Not really meant for server-to-server communication; better off using UDP or some other low-overhead transfer protocol if you control both servers

Not meant for browser-to-browser communication; that's what WebRTC is for


Using ws in production can cause WebSockets communication to fail due to invisible proxies that can't do WebSockets

Using wss forces browser to issue HTTP_CONNECT statement to proxy server, which sets up tunnel

So use wss in production

Server must support WebSocket

Initial HTTP handshake to server requests WebSocket upgrade

Server upgrades connection if it knows how

Support can be added to most servers (modules exist for Nginx, Apache, etc.)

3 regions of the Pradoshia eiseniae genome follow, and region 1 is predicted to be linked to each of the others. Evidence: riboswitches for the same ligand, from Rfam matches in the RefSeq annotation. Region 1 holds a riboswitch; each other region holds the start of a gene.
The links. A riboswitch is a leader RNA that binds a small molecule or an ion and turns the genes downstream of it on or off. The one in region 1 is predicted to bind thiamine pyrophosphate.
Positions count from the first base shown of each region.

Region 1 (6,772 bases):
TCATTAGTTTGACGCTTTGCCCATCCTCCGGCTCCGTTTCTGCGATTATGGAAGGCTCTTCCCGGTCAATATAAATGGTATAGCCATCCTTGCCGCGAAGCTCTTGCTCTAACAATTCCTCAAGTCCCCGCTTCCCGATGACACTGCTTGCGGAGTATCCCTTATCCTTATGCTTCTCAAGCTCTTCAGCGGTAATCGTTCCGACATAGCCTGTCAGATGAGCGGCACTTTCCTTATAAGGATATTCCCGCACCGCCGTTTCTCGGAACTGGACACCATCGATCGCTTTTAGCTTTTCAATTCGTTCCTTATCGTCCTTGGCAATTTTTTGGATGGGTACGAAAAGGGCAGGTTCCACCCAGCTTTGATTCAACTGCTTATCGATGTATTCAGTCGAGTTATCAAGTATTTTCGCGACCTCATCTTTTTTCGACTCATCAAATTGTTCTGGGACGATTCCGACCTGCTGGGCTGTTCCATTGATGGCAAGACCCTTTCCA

Back-end app must support WebSocket

Server can be built in any language, which supports event loop

Libraries exist for many languages, including Node, Ruby, Python, PHP, etc. (see list of libraries via Wikipedia)

Browser must support WebSocket

All modern browsers (including IE10 support WebSockets)

Except Android Browser (but supported in Mobile Chrome, avail on Android >= 4.0, default on Android >= 4.2)

(See browser compatibility via Wikipedia)

Socket.IO is awesome

Server and client-side implementation (for Node on server side)

Abstracts WebSocket communications to automatically fall back to flash streaming or long-polling when necessary (on either server or client)

Adds features like heartbeats, timeouts, and disconnection support not provided in WebSocket API

(See Socket.IO)

Example real-world uses

  • real-time chat application
  • multi-player HTML5 game
  • event-based in-page analytics
  • more things

Build a basic WebSocket demo

HTML5 Boilerplate

Explore a cooler demo

WebSockets SEM.js Demo